A panel discussed future New Jersey cannabis stores featured Assembly Speaker Craig Coughlin (D-Middlesex).
Noted attorney Fruqan Mouzon moderated the panel. He explained that Coughlin went on the legislative cannabis junket to Colorado years ago.
“It was a really informative trip,” Coughlin said. He said he toured facilities and met many local officials.
He noted legislators’ dislike of homegrow was sparked during that trip when Colorado allowed people to grow 99 plants at home. It has been said that Colorado addressed the issue and still has homegrow.
Overall, Coughlin came back supportive of legalization.
“The bill we put together was incredibly well-crafted. I was disappointed when we fell a little bit short,” Coughlin said regarding the failure of S. 2703 in 2019.
The Assembly had the votes for the bill when the Senate did not. Coughlin noted the NJ Senate was one vote short when it failed to pass the legislature.
Mouzon said that Coughlin made a pitch for conditional licenses. Coughlin explained he became supportive of the idea when people asked him how to get involved. He said people needed $2 million in capital, which is difficult for many. The idea was they could take the license and then obtain the funding.
Coughlin said excise tax would be used for education and training and business opportunity purposes.
“There’s an awful lot of chances for people to get involved who are not big business,” he said. “I’m hopeful to getting started with it.”
Mouzon noted excise rate is counterintuitive whereby prices will go down and the tax rate goes up.
Coughlin said that it was done to make sure the industry can get a toehold and compete with the underground market. He also noted the illicit market is not going to go away. A few legislators have seemed to be under the impression that it could be eradicated.
Coughlin called for advocates to be patient with legalization and for cannabis stores to open.
“The regulatory process is going to take some time,” he said.
“Hopefully, the governor will sign our thing,” Mouzon said regarding the bill.
Coughlin said he hoped so as well.
Launching an Adult-Use Market
4Front Ventures President Kris Krane noted most states did what New Jersey did with legalization starting with medical first and then going to adult-use.
He said those that didn’t take that route took a lot longer to open their markets. But New Jersey has a small medical program with a few operators and patients compared to others that were more developed. Illinois was similar. They had 19 medical cultivators and 60 cannabis stores, and 80,000 patients when they went adult-use. That led to high pricing and purchase limits to reserve flower for patients.
New Jersey currently has about 100,000 patients and 13 dispensary locations open. They are all cultivating or planning to since they have vertically integrated licenses.
“The first six months were hard,” Krane said. “I would take those challenges and problems over taking a long time to get it going.”
He noted that sales revenue can help businesses scale and expand their services once the adult-use market opens. Krane noted that adult-use programs improve in terms of prices and quality over time.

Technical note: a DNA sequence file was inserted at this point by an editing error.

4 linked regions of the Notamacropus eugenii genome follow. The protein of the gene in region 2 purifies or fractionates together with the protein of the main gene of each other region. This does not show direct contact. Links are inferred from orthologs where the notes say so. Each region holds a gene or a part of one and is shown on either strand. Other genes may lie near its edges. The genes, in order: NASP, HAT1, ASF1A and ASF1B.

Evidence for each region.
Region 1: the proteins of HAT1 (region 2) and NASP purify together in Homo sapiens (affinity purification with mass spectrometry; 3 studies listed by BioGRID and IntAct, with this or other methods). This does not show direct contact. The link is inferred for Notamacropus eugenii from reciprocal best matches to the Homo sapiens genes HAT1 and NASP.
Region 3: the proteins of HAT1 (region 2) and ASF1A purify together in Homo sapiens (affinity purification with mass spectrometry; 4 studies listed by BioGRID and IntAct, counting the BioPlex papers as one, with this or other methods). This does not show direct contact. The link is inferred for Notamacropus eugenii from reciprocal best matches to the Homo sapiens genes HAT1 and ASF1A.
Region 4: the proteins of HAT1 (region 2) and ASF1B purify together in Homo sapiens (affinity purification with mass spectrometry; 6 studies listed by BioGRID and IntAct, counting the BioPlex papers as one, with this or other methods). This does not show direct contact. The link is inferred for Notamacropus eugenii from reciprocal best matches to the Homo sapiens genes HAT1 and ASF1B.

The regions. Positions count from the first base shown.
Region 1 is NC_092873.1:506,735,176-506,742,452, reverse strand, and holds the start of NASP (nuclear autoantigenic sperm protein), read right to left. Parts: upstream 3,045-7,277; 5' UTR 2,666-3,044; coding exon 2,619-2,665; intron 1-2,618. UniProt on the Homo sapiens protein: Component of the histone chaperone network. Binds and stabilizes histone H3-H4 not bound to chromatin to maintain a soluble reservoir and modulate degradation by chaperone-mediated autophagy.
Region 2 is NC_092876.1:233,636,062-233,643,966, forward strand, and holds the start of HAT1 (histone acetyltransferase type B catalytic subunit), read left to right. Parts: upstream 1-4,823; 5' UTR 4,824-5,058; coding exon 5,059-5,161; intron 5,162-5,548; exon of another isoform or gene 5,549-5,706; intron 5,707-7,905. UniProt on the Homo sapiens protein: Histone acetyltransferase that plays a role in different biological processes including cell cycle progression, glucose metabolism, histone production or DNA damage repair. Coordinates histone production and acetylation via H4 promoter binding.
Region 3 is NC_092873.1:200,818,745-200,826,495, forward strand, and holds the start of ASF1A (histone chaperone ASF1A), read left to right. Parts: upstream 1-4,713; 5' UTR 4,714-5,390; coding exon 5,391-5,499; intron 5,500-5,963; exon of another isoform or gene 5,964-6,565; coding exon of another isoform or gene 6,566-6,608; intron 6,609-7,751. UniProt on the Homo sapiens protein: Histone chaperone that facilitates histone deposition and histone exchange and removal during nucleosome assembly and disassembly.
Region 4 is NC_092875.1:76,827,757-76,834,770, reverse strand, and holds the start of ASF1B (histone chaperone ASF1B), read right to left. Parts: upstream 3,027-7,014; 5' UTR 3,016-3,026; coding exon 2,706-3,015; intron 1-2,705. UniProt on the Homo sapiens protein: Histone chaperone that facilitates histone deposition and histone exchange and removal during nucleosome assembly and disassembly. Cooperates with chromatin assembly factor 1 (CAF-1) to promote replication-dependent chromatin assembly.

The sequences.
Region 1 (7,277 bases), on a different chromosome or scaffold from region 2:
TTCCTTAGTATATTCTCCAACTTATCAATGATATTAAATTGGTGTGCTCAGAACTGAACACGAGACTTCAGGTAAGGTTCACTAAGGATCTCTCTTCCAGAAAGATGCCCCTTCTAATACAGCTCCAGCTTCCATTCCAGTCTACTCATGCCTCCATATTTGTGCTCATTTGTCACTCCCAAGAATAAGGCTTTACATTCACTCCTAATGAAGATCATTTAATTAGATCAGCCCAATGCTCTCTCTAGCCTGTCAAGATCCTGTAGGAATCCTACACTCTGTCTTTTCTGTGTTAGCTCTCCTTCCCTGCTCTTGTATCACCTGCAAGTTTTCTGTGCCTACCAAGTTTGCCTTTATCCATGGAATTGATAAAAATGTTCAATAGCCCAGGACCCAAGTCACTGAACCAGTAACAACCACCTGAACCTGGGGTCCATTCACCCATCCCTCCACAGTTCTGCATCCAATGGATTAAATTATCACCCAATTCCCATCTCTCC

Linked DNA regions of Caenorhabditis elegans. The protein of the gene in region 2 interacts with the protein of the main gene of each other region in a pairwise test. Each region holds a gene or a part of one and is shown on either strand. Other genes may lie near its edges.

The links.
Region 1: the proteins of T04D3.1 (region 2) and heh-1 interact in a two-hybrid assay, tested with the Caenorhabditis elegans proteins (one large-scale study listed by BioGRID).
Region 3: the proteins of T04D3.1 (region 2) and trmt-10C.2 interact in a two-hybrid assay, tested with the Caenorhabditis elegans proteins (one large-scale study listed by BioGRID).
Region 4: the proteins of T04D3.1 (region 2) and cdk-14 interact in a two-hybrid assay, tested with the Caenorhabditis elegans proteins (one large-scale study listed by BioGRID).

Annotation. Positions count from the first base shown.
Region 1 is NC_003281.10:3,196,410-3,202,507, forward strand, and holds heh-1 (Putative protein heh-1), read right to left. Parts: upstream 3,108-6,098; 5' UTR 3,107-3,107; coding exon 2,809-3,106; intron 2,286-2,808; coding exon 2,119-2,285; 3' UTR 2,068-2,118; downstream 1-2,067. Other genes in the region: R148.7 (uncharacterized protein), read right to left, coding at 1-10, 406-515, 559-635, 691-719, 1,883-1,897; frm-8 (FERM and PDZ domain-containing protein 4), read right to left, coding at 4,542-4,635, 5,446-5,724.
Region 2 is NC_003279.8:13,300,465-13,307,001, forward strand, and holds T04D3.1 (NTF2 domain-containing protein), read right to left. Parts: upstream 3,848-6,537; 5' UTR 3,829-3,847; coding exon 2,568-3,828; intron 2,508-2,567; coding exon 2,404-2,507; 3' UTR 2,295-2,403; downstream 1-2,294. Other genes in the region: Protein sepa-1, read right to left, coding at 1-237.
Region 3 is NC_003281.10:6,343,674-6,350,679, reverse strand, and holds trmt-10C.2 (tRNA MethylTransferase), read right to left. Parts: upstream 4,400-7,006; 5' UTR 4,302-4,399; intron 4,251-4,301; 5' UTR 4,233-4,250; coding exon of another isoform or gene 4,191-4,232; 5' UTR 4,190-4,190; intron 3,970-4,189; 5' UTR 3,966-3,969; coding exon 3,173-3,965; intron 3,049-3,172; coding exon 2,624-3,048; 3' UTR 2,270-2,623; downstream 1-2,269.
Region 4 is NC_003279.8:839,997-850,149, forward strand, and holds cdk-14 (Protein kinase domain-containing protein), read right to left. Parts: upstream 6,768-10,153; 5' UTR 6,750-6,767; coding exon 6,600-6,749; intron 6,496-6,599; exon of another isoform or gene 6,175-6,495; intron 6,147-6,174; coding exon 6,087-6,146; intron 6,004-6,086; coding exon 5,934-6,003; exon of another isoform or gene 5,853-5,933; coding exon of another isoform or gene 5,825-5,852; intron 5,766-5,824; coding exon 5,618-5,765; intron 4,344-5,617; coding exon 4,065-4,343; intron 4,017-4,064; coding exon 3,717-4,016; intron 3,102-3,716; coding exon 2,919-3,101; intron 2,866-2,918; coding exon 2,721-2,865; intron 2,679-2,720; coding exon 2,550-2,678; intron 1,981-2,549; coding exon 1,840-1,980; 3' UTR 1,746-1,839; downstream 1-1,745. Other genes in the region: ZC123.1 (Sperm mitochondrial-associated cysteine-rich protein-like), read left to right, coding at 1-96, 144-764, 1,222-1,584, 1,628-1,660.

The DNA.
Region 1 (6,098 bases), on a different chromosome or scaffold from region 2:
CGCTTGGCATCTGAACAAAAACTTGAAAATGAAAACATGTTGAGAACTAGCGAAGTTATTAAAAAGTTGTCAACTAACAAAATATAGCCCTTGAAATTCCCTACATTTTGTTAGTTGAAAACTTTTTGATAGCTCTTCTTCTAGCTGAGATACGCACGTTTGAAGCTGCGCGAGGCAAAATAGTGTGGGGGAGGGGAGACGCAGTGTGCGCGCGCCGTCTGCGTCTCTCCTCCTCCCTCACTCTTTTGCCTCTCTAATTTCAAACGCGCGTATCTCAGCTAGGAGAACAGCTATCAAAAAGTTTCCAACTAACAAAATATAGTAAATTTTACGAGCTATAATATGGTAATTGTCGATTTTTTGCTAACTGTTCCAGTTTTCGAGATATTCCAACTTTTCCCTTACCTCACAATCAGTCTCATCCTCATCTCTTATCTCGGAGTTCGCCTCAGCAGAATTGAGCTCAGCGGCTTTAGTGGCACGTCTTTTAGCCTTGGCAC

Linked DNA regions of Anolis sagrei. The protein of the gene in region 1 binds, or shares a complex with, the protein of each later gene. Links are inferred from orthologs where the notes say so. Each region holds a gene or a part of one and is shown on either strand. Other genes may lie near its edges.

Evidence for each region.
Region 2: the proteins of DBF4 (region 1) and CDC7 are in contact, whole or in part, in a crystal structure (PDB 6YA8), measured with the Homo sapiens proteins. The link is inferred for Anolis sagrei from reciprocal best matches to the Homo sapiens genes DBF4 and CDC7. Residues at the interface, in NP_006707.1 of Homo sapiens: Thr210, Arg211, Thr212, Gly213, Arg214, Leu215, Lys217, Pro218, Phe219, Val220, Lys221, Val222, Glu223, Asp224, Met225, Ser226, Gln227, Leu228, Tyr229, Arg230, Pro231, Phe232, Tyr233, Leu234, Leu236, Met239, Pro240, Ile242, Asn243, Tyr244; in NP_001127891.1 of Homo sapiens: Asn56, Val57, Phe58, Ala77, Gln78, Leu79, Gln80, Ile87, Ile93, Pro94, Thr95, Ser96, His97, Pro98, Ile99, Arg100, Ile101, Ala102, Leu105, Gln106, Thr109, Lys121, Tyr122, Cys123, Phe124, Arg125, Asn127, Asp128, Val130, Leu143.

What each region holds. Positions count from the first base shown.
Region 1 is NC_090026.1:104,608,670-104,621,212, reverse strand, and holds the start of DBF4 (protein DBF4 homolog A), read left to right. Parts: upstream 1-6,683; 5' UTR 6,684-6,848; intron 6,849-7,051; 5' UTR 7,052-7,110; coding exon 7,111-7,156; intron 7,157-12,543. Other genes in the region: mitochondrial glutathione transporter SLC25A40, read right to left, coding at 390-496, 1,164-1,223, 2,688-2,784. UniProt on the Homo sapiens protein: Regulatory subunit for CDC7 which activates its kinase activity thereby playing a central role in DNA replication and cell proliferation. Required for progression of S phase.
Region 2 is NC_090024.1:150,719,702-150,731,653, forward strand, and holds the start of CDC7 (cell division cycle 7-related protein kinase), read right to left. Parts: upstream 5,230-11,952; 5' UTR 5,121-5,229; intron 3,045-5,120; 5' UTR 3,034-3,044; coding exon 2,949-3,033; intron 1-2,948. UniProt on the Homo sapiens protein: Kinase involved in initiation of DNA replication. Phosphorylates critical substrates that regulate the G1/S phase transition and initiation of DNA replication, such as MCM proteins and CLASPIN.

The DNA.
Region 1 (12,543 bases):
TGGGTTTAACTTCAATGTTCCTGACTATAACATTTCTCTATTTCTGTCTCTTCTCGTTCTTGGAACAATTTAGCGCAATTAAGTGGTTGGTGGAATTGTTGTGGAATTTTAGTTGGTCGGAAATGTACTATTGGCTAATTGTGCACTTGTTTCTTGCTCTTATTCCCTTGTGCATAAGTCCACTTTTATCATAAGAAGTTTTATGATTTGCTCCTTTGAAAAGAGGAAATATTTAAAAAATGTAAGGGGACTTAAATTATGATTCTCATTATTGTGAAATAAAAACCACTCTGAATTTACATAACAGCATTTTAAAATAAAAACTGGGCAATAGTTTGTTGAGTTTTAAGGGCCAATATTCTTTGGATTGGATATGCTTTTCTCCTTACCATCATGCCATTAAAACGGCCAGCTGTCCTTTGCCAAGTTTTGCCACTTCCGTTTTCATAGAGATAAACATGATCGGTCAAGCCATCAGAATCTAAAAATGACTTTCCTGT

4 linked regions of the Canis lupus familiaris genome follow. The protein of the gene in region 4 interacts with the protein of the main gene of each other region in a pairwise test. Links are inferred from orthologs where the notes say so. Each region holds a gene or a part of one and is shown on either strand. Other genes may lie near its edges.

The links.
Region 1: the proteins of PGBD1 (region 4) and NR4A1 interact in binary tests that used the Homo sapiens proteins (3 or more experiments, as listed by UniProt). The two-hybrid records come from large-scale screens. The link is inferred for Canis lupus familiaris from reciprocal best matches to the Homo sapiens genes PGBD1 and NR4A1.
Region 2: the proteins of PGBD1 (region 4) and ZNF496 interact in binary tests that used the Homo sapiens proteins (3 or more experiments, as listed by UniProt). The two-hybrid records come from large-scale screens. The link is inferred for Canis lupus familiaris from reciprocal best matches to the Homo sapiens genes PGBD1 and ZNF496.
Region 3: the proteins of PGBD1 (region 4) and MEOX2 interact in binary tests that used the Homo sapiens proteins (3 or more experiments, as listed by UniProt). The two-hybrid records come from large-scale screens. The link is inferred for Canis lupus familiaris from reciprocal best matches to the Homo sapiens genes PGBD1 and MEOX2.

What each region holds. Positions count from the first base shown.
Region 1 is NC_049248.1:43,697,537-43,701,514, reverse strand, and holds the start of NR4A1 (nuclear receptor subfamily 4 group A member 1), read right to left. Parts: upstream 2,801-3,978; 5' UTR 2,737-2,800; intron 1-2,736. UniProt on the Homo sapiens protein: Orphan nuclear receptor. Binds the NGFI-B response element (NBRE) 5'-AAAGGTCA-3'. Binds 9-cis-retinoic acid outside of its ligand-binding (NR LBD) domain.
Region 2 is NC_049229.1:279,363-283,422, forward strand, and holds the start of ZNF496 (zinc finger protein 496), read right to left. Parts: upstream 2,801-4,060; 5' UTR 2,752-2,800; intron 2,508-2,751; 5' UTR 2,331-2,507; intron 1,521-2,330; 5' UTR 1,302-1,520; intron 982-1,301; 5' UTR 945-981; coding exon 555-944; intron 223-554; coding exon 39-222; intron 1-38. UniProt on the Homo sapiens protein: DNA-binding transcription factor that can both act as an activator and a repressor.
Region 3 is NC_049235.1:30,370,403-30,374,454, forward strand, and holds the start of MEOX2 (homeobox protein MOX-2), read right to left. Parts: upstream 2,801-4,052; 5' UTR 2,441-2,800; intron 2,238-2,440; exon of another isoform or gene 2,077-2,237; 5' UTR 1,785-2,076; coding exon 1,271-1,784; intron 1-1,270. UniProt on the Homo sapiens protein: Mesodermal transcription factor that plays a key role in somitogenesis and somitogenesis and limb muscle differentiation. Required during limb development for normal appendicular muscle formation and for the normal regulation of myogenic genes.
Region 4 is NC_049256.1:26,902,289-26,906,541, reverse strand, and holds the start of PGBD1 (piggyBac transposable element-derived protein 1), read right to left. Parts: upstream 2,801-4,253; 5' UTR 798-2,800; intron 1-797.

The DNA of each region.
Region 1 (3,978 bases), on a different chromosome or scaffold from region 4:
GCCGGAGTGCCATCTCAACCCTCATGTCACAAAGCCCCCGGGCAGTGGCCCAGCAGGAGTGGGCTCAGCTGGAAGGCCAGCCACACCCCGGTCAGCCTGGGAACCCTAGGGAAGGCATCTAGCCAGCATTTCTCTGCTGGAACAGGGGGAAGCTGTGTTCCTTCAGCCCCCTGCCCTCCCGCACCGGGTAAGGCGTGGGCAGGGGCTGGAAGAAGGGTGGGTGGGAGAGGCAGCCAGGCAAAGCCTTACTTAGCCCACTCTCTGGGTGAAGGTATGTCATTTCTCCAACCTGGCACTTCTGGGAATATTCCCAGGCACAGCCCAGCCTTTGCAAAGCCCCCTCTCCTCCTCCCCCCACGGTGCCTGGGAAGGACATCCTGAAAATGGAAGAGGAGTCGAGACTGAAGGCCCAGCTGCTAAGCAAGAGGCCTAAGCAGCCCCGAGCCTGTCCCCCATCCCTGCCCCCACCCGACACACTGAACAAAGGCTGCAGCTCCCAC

“Most businesses don’t have the capital to build that infrastructure right away,” he said. Krane explained most need cashflow to scale because they cannot obtain bank nor government loans easily.
He noted federal prohibition makes raising capital incredibly challenging.
Cultivation and Supply
The effects of cultivation were discussed.
Krane said Washington and Oregon allowed cultivators to grow as much as they wanted. There was then a great oversupply since it could not be shipped out of state, even to other legal states.
When there was so much cannabis that the price became so low, many small businesses went out of business because they could not produce cannabis at such a low price.
Mouzon noted large cultivators are limited to 37 in New Jersey.
“I do agree with there being some sort of limit,” Krane said.
He added it is much more important to examine how much cannabis is being grown overall to see how it will affect the price.
Mouzon noted they’re not limiting micro cultivation licenses.
Instead of focusing on creating an average product like Budweiser, Krane said small businesses should focus on more niche, high-end strains, and products, like a microbrew.
He said vape, edible, and drink products would be good to focus on.
Cannabis Store Zoning Issues
“Really the hardest part is getting local approval,” Mouzon said regarding the cannabis store opening process.
Land-use Planner Charles Latini agreed. He noted the issue is rarely discussed.
“I tell people they may need to hire a lobbyist,” Mouzon said if they are seeking a license in a town he does not know well.
Latini explained he handles that process for many of his clients. He also serves as Town Planner in some municipalities and has helped drafted pro-cannabis zoning ordinances.
He also has municipal clients where he is the town planner, and he has helped developed pro-cannabis store zoning ordinances. Latini said zoning is very restrictive.
Even in pro-cannabis towns, there might be a finite amount of places within the boundaries they can set up shop.
Towns have 180 days to adopt -pro-cannabis zoning or opt-out of legal cannabis.